The eclipse

Dam mutant cells as well as Dam‐overproducing cells initiate chromosome replication asynchronously (Boye and Løbner‐Olesen, 1990), suggesting that the period of oriC hemimethylation is essential for maintaining synchrony. The asynchrony most probably results from an inability to inactivate newly replicated origins, i.e. the absence of an eclipse period. Our ability to shorten and lengthen the eclipse by increasing or decreasing the level of Dam methyltransferase does indeed support the view that it corresponds to the period where oriC is hemimethylated.

In the absence of SeqA protein, cells did not have an eclipse period at all, but initiated replication repeatedly and rapidly at the same origin. This demonstrates an absolute requirement for SeqA in inactivation of hemimethylated origins. The multiple initiations took place despite a limited amount of DnaA46 protein. This argues that the DnaA46 protein released by an initiation event can be reused immediately for a second initiation. This is in agreement with the observation that the DnaA46 protein does not bind ATP (Hwang and Kaguni, 1988) and therefore is not subject to replication‐dependent hydrolysis to the inactive ADP‐bound form (Katayama et al., 1998). Alternatively, rapid de novo synthesis of DnaA protein could lead to the excessive initiations observed in the absence of SeqA protein.

In wild‐type cells, a strong interaction of the SeqA protein with newly initiated and hemimethylated origins (Slater et al., 1995) could prevent reinitiation directly by blocking the DnaA‐ATP protein‐binding sites overlapping the 13mer region (Speck et al., 1999; Skarstad et al., 2000); this would prevent open complex formation (Torheim and Skarstad, 1999). However, because this mechanism would not explain the effect that SeqA has on DnaA protein titration, we favor an indirect mode of action where the formation of the initial complex is inhibited. This could occur by at least two different mechanisms. First, initial complex formation could be inhibited through altered oriC topology (Torheim and Skarstad, 1999), which in turn reduces affinity for DnaA. Secondly, the effect of SeqA may be indirect and result from preventing IHF from binding oriC. One of the primary SeqA‐binding sites in oriC overlaps the IHF‐binding site between DnaA boxes R1 and M (Skarstad et al., 2000). IHF binds oriC immediately prior to initiation (Cassler et al., 1995) and the bend imposed by IHF brings DnaA box R1 in close proximity to the weaker DnaA‐binding sites in the central part of oriC (Polaczek, 1990; Grimwade et al., 2000). This facilitates binding of multiple DnaA proteins to form the initial complex. In the absence of IHF, the DnaA protein requirement for initial complex formation (initiation) on oriC is increased (von Freiesleben et al., 2000). This higher DnaA protein level may never be obtained in the initiation cascade of wild‐type (SeqA+) cells and, consequently, origins are not reinitiated.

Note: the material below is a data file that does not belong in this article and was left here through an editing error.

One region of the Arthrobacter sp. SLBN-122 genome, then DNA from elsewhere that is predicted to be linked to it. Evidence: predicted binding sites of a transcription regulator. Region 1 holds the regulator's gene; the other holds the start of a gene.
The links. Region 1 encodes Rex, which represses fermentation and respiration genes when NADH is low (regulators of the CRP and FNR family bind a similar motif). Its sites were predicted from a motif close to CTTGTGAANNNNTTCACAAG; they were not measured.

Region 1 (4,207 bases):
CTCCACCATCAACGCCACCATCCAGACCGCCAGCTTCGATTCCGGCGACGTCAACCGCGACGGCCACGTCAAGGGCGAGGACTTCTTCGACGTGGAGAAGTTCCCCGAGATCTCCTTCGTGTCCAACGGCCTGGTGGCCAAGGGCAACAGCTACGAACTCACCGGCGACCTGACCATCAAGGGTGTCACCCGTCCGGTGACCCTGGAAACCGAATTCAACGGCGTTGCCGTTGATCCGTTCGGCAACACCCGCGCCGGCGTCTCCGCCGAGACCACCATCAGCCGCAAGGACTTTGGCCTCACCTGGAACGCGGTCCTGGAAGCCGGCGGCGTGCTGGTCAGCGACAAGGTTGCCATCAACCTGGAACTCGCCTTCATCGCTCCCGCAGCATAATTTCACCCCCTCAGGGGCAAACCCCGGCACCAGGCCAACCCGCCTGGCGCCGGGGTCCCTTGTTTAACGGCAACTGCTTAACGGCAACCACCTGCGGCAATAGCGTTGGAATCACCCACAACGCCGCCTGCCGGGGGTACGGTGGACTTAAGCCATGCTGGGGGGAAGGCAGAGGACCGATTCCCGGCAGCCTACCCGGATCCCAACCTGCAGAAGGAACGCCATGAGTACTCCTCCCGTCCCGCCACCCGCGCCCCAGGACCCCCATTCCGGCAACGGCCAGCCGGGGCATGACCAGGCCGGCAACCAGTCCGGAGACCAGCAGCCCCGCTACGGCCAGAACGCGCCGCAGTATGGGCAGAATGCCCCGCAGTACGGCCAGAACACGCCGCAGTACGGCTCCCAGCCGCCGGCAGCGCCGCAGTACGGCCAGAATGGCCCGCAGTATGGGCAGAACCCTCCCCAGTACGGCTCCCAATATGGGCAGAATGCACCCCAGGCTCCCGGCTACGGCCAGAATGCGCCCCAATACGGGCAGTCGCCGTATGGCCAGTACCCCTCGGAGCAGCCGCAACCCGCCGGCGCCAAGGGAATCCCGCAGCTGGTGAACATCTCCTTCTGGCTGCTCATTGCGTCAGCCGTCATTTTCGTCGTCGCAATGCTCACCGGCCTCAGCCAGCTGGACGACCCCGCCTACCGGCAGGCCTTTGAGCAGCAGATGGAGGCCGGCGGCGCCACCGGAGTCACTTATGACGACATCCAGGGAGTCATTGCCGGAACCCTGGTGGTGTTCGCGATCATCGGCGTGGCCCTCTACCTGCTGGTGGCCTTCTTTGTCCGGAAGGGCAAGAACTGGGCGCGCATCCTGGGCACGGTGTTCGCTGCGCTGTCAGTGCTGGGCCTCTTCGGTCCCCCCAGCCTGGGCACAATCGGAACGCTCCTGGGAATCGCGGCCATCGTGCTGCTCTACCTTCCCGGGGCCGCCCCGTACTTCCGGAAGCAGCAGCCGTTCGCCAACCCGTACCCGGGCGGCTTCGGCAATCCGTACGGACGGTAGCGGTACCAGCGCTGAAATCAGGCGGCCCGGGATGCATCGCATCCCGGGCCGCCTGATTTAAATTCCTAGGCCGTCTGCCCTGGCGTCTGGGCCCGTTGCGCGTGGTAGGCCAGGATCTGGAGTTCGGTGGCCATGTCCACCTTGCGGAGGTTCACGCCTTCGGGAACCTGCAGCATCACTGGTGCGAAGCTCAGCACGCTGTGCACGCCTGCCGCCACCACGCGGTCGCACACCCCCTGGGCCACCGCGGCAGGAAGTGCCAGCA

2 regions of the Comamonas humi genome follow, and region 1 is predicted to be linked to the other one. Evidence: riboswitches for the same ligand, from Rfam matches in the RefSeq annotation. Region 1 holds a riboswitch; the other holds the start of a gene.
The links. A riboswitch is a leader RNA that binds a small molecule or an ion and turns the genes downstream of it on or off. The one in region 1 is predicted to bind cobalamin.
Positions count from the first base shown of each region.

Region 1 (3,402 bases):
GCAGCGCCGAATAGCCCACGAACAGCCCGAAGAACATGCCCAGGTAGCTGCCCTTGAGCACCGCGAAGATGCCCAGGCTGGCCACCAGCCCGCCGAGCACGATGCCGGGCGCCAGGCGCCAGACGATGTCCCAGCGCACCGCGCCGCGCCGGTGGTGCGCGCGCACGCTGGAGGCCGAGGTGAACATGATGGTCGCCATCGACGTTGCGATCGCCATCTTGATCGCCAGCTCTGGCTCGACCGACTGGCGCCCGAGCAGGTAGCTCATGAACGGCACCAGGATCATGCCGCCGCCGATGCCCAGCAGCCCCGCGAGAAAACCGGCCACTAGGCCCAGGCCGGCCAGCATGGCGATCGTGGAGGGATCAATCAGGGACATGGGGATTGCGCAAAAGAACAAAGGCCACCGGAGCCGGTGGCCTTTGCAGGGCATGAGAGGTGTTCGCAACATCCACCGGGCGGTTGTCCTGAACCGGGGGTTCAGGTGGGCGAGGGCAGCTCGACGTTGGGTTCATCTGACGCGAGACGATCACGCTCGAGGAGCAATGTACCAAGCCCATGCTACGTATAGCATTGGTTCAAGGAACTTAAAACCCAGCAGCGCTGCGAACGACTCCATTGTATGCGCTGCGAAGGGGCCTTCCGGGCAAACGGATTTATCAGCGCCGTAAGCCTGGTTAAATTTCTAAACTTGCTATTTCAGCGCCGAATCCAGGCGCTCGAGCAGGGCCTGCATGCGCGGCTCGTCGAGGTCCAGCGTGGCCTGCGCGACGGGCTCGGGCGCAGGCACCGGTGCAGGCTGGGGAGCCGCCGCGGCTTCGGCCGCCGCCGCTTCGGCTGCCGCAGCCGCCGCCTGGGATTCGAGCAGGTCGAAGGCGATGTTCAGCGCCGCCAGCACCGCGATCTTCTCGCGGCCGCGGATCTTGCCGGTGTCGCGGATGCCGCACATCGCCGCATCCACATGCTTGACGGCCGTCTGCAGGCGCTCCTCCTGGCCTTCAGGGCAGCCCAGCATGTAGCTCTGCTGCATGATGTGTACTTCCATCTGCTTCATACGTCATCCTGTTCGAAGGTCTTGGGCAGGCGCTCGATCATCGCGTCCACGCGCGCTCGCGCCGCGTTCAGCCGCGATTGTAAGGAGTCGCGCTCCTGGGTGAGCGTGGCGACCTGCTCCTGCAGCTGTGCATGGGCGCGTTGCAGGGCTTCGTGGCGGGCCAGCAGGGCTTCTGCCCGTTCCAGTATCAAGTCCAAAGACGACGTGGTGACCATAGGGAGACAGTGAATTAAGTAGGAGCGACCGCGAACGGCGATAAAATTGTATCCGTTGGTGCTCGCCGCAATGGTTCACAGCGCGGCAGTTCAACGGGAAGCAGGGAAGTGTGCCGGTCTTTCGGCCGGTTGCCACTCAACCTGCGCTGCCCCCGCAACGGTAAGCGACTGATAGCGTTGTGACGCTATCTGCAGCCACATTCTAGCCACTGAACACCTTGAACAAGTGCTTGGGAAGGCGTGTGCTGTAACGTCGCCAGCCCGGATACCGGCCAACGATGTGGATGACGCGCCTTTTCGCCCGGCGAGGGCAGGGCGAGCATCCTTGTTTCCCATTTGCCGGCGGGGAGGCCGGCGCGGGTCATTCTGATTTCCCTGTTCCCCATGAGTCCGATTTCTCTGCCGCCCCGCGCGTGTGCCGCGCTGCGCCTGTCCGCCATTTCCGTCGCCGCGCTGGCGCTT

The length of the eclipse was not extended by production of additional SeqA protein. This rules out the possibility that the eclipse is set by a balance between the amounts of SeqA and Dam proteins and shows that the eclipse length is determined mainly or solely by the amount of Dam methyltransferase in the cell.

The eclipse period may provide a time window during which the initiation potential can be reduced by other means. These include titration of DnaA proteins to newly replicated chromosomal elements (Kitagawa et al., 1998; Christensen et al., 1999), regulation of the activity of the DnaA initiator protein (Katayama et al., 1998) and sequestration of the dnaA gene promoter (Lu et al., 1994).

The SeqA protein

The SeqA protein seems to have dual roles with respect to initiation of chromosome replication. First, it ensures little cell‐to‐cell variation in the time of initiation of the cell cycle (initiation mass). Secondly, it prevents newly initiated origins from being initiated again in the same cell cycle. This in turn improves single cell synchrony, especially at high growth rates when cells contain multiple origins.

Surprisingly, the SeqA protein does not co‐localize with oriC within the cell, but with the bulk of cellular DNA, and it has indeed been proposed as a molecule involved in chromosome organization (Hiraga et al., 1998). The aberrant nucleoid distribution in seqA cells makes it tempting to speculate that the SeqA protein organizes the nascent nucleoids concurrent with their replication (Løbner‐Olesen and Kuempel, 1992). Initially, this may be mediated through strong interaction with the newly synthesized hemimethylated DNA and, subsequently, through weaker interaction with fully methylated DNA, presumably mainly in areas where GATC sequences are clustered (Barras and Marinus, 1988).